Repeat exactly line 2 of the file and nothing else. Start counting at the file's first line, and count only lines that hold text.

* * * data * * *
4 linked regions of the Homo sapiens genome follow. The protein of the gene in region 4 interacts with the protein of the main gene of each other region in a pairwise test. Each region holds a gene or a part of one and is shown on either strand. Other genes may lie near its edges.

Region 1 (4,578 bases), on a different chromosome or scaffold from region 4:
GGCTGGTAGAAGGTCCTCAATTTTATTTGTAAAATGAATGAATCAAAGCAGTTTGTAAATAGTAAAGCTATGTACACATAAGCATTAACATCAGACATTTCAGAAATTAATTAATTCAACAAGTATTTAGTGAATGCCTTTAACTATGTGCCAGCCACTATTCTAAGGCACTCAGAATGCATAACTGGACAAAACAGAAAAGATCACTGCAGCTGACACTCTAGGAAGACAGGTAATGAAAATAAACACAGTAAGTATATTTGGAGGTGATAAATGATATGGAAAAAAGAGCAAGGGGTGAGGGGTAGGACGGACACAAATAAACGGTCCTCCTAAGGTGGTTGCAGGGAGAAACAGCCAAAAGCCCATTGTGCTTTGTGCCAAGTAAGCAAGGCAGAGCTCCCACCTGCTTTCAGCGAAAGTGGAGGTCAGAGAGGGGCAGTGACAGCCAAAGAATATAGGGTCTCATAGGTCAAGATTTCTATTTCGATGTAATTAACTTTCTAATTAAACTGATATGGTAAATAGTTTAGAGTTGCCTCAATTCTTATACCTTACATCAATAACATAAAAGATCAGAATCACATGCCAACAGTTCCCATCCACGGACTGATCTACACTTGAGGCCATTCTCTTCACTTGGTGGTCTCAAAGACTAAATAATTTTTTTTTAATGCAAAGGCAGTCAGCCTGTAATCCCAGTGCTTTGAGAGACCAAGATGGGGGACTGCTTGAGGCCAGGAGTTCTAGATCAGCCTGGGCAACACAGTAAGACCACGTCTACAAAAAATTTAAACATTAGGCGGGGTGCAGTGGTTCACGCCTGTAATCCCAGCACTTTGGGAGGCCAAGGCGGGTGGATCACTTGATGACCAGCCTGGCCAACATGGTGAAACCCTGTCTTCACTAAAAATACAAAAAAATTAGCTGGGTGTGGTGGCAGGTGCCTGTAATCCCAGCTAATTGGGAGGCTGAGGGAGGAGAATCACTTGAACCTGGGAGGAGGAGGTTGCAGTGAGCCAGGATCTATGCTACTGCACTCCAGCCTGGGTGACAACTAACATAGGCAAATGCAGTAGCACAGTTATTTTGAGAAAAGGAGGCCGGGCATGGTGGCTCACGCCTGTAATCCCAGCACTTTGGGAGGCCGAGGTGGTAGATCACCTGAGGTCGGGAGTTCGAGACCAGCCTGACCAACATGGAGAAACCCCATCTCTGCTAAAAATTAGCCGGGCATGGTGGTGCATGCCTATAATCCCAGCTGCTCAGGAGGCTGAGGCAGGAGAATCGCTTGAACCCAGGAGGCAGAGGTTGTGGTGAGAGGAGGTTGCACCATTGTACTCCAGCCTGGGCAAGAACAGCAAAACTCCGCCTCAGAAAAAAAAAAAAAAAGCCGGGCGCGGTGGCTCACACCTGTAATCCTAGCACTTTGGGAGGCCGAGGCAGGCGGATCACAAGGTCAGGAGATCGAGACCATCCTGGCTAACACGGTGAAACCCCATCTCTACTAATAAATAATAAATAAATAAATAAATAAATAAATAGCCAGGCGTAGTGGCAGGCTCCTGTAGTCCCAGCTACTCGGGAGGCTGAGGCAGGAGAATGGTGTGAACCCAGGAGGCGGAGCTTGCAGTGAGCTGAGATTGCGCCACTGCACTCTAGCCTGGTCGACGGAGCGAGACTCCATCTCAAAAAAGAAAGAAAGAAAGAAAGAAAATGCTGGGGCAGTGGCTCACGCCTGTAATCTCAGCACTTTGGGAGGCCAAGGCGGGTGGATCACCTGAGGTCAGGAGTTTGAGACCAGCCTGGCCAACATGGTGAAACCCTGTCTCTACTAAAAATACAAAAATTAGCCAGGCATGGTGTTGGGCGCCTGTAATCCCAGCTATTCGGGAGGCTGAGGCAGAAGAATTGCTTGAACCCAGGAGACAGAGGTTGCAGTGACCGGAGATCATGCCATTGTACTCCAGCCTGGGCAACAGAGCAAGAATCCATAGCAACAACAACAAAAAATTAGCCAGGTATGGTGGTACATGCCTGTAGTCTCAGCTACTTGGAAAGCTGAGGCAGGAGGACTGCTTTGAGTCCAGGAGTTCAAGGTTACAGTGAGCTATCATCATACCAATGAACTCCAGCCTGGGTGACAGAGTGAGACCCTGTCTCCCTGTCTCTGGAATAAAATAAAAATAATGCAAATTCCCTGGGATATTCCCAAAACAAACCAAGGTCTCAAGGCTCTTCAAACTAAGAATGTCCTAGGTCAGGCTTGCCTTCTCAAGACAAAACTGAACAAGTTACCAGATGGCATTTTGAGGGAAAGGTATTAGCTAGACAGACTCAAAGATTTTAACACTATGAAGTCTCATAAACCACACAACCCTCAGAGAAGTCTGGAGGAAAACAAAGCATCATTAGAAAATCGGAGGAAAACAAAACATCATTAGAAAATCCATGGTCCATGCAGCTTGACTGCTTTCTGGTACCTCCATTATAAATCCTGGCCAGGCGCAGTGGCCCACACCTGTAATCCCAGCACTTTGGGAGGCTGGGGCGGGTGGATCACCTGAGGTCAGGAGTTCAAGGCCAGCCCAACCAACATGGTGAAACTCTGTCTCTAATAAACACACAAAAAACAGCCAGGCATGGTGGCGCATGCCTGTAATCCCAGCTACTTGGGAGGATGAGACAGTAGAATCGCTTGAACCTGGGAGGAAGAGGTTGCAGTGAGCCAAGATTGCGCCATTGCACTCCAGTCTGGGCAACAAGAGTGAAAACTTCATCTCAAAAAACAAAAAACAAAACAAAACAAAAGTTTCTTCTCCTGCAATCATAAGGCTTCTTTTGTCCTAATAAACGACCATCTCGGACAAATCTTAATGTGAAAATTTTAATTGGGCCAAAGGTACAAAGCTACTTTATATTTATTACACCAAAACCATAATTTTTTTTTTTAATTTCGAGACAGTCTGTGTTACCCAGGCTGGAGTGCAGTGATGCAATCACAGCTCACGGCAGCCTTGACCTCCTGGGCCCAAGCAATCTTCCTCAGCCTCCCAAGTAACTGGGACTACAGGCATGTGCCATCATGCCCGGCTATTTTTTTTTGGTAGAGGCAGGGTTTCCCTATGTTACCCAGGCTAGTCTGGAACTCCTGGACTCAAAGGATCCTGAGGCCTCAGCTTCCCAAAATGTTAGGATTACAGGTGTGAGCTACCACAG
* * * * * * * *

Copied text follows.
Region 1 (4,578 bases), on a different chromosome or scaffold from region 4: